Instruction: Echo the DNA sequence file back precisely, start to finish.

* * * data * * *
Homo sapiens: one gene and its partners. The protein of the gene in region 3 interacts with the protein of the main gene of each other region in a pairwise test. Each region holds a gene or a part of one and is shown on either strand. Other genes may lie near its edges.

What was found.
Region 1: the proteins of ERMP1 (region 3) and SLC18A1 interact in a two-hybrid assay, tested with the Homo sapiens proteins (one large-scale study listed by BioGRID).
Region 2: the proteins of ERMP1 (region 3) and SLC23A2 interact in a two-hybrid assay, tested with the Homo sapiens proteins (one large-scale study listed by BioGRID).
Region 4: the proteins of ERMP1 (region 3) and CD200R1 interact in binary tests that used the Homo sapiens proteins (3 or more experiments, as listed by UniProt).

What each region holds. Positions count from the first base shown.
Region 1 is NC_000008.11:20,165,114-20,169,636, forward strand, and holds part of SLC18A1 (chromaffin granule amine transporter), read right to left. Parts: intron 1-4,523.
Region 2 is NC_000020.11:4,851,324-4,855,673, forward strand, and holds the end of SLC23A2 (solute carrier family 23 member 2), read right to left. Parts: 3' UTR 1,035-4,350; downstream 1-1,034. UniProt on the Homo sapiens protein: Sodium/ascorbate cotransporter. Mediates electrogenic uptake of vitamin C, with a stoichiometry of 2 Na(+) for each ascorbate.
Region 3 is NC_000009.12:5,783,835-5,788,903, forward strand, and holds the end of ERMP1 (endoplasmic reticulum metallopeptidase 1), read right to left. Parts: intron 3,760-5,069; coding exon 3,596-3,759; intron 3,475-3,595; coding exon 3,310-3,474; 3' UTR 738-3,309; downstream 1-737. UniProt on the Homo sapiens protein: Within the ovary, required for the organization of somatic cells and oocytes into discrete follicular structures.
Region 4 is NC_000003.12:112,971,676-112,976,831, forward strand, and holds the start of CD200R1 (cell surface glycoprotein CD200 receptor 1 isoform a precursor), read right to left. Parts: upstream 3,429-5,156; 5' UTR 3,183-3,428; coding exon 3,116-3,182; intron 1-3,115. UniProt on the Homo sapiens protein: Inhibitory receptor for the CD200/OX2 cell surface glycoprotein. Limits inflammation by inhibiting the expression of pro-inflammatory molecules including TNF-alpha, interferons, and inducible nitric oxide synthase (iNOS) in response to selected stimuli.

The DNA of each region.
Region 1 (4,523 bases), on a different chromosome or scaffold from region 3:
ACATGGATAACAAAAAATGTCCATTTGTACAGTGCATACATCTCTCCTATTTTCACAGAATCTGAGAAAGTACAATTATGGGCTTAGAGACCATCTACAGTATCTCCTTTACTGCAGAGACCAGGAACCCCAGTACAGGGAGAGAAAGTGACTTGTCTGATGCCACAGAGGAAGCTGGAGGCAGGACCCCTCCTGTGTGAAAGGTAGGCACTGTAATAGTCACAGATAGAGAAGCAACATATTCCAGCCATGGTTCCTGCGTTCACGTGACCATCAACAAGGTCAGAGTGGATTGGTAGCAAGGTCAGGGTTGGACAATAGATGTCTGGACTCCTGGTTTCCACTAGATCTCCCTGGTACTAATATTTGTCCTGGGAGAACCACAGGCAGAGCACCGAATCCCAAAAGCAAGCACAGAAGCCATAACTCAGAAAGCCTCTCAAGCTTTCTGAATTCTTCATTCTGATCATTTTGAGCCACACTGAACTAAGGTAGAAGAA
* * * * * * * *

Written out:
Homo sapiens: one gene and its partners. The protein of the gene in region 3 interacts with the protein of the main gene of each other region in a pairwise test. Each region holds a gene or a part of one and is shown on either strand. Other genes may lie near its edges.

What was found.
Region 1: the proteins of ERMP1 (region 3) and SLC18A1 interact in a two-hybrid assay, tested with the Homo sapiens proteins (one large-scale study listed by BioGRID).
Region 2: the proteins of ERMP1 (region 3) and SLC23A2 interact in a two-hybrid assay, tested with the Homo sapiens proteins (one large-scale study listed by BioGRID).
Region 4: the proteins of ERMP1 (region 3) and CD200R1 interact in binary tests that used the Homo sapiens proteins (3 or more experiments, as listed by UniProt).

What each region holds. Positions count from the first base shown.
Region 1 is NC_000008.11:20,165,114-20,169,636, forward strand, and holds part of SLC18A1 (chromaffin granule amine transporter), read right to left. Parts: intron 1-4,523.
Region 2 is NC_000020.11:4,851,324-4,855,673, forward strand, and holds the end of SLC23A2 (solute carrier family 23 member 2), read right to left. Parts: 3' UTR 1,035-4,350; downstream 1-1,034. UniProt on the Homo sapiens protein: Sodium/ascorbate cotransporter. Mediates electrogenic uptake of vitamin C, with a stoichiometry of 2 Na(+) for each ascorbate.
Region 3 is NC_000009.12:5,783,835-5,788,903, forward strand, and holds the end of ERMP1 (endoplasmic reticulum metallopeptidase 1), read right to left. Parts: intron 3,760-5,069; coding exon 3,596-3,759; intron 3,475-3,595; coding exon 3,310-3,474; 3' UTR 738-3,309; downstream 1-737. UniProt on the Homo sapiens protein: Within the ovary, required for the organization of somatic cells and oocytes into discrete follicular structures.
Region 4 is NC_000003.12:112,971,676-112,976,831, forward strand, and holds the start of CD200R1 (cell surface glycoprotein CD200 receptor 1 isoform a precursor), read right to left. Parts: upstream 3,429-5,156; 5' UTR 3,183-3,428; coding exon 3,116-3,182; intron 1-3,115. UniProt on the Homo sapiens protein: Inhibitory receptor for the CD200/OX2 cell surface glycoprotein. Limits inflammation by inhibiting the expression of pro-inflammatory molecules including TNF-alpha, interferons, and inducible nitric oxide synthase (iNOS) in response to selected stimuli.

The DNA of each region.
Region 1 (4,523 bases), on a different chromosome or scaffold from region 3:
ACATGGATAACAAAAAATGTCCATTTGTACAGTGCATACATCTCTCCTATTTTCACAGAATCTGAGAAAGTACAATTATGGGCTTAGAGACCATCTACAGTATCTCCTTTACTGCAGAGACCAGGAACCCCAGTACAGGGAGAGAAAGTGACTTGTCTGATGCCACAGAGGAAGCTGGAGGCAGGACCCCTCCTGTGTGAAAGGTAGGCACTGTAATAGTCACAGATAGAGAAGCAACATATTCCAGCCATGGTTCCTGCGTTCACGTGACCATCAACAAGGTCAGAGTGGATTGGTAGCAAGGTCAGGGTTGGACAATAGATGTCTGGACTCCTGGTTTCCACTAGATCTCCCTGGTACTAATATTTGTCCTGGGAGAACCACAGGCAGAGCACCGAATCCCAAAAGCAAGCACAGAAGCCATAACTCAGAAAGCCTCTCAAGCTTTCTGAATTCTTCATTCTGATCATTTTGAGCCACACTGAACTAAGGTAGAAGAA